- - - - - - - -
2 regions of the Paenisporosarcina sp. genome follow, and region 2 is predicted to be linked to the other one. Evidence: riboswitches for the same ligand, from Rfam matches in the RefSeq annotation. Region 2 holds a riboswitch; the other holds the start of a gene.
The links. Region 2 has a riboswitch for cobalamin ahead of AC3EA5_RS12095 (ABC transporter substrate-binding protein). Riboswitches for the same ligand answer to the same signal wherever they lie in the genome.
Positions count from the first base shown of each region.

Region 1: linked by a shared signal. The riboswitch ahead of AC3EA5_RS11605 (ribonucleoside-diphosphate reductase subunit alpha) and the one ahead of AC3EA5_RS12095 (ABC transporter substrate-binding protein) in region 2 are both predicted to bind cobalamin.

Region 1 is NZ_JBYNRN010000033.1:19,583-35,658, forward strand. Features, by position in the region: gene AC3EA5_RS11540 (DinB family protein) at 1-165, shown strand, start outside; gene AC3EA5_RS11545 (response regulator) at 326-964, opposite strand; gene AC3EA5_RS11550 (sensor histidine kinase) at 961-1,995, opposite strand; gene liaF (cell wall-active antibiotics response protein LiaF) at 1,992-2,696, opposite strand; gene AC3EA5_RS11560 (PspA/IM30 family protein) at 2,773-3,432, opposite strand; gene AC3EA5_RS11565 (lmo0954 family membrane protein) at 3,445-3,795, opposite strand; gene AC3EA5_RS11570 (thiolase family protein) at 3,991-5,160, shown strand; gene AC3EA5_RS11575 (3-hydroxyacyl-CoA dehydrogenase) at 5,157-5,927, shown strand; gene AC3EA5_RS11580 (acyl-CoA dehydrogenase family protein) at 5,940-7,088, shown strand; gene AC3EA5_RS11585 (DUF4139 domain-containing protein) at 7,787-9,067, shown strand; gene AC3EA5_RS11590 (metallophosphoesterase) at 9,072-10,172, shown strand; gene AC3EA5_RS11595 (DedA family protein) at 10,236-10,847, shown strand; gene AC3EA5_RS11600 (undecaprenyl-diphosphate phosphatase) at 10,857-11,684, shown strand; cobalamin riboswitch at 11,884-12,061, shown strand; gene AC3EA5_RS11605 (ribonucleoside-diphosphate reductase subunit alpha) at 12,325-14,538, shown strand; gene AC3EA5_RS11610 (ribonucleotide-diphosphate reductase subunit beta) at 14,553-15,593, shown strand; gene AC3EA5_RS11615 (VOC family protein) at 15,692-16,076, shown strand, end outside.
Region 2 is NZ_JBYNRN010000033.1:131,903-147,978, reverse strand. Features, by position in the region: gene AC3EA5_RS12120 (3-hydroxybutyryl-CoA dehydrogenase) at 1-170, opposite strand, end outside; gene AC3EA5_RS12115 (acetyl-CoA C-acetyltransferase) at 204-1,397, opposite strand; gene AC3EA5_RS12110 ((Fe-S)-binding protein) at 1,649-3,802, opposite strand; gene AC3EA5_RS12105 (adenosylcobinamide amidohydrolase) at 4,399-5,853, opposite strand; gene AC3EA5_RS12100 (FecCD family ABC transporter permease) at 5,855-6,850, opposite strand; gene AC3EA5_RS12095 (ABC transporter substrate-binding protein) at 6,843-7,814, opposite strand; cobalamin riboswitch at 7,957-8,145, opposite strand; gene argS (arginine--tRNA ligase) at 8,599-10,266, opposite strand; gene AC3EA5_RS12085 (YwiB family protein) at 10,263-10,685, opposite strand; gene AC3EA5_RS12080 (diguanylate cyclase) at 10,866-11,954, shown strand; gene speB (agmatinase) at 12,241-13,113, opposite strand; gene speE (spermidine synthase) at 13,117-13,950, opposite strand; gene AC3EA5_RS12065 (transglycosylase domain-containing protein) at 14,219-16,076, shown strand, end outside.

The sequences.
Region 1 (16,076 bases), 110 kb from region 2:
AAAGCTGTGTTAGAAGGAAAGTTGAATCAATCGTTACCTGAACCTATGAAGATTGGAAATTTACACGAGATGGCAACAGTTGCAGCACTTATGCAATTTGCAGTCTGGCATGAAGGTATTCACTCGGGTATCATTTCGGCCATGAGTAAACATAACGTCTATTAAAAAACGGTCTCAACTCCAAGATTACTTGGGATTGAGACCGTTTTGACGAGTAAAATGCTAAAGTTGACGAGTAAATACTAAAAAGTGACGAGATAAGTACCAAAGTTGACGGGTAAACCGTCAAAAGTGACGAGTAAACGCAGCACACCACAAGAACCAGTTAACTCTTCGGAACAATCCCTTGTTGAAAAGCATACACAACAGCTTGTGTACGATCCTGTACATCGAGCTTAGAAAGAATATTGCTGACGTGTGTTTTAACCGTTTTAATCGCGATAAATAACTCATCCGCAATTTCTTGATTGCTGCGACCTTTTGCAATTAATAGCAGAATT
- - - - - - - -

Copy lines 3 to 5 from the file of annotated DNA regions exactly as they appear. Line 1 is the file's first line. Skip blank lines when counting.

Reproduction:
Positions count from the first base shown of each region.

Region 1: linked by a shared signal. The riboswitch ahead of AC3EA5_RS11605 (ribonucleoside-diphosphate reductase subunit alpha) and the one ahead of AC3EA5_RS12095 (ABC transporter substrate-binding protein) in region 2 are both predicted to bind cobalamin.

Region 1 is NZ_JBYNRN010000033.1:19,583-35,658, forward strand. Features, by position in the region: gene AC3EA5_RS11540 (DinB family protein) at 1-165, shown strand, start outside; gene AC3EA5_RS11545 (response regulator) at 326-964, opposite strand; gene AC3EA5_RS11550 (sensor histidine kinase) at 961-1,995, opposite strand; gene liaF (cell wall-active antibiotics response protein LiaF) at 1,992-2,696, opposite strand; gene AC3EA5_RS11560 (PspA/IM30 family protein) at 2,773-3,432, opposite strand; gene AC3EA5_RS11565 (lmo0954 family membrane protein) at 3,445-3,795, opposite strand; gene AC3EA5_RS11570 (thiolase family protein) at 3,991-5,160, shown strand; gene AC3EA5_RS11575 (3-hydroxyacyl-CoA dehydrogenase) at 5,157-5,927, shown strand; gene AC3EA5_RS11580 (acyl-CoA dehydrogenase family protein) at 5,940-7,088, shown strand; gene AC3EA5_RS11585 (DUF4139 domain-containing protein) at 7,787-9,067, shown strand; gene AC3EA5_RS11590 (metallophosphoesterase) at 9,072-10,172, shown strand; gene AC3EA5_RS11595 (DedA family protein) at 10,236-10,847, shown strand; gene AC3EA5_RS11600 (undecaprenyl-diphosphate phosphatase) at 10,857-11,684, shown strand; cobalamin riboswitch at 11,884-12,061, shown strand; gene AC3EA5_RS11605 (ribonucleoside-diphosphate reductase subunit alpha) at 12,325-14,538, shown strand; gene AC3EA5_RS11610 (ribonucleotide-diphosphate reductase subunit beta) at 14,553-15,593, shown strand; gene AC3EA5_RS11615 (VOC family protein) at 15,692-16,076, shown strand, end outside.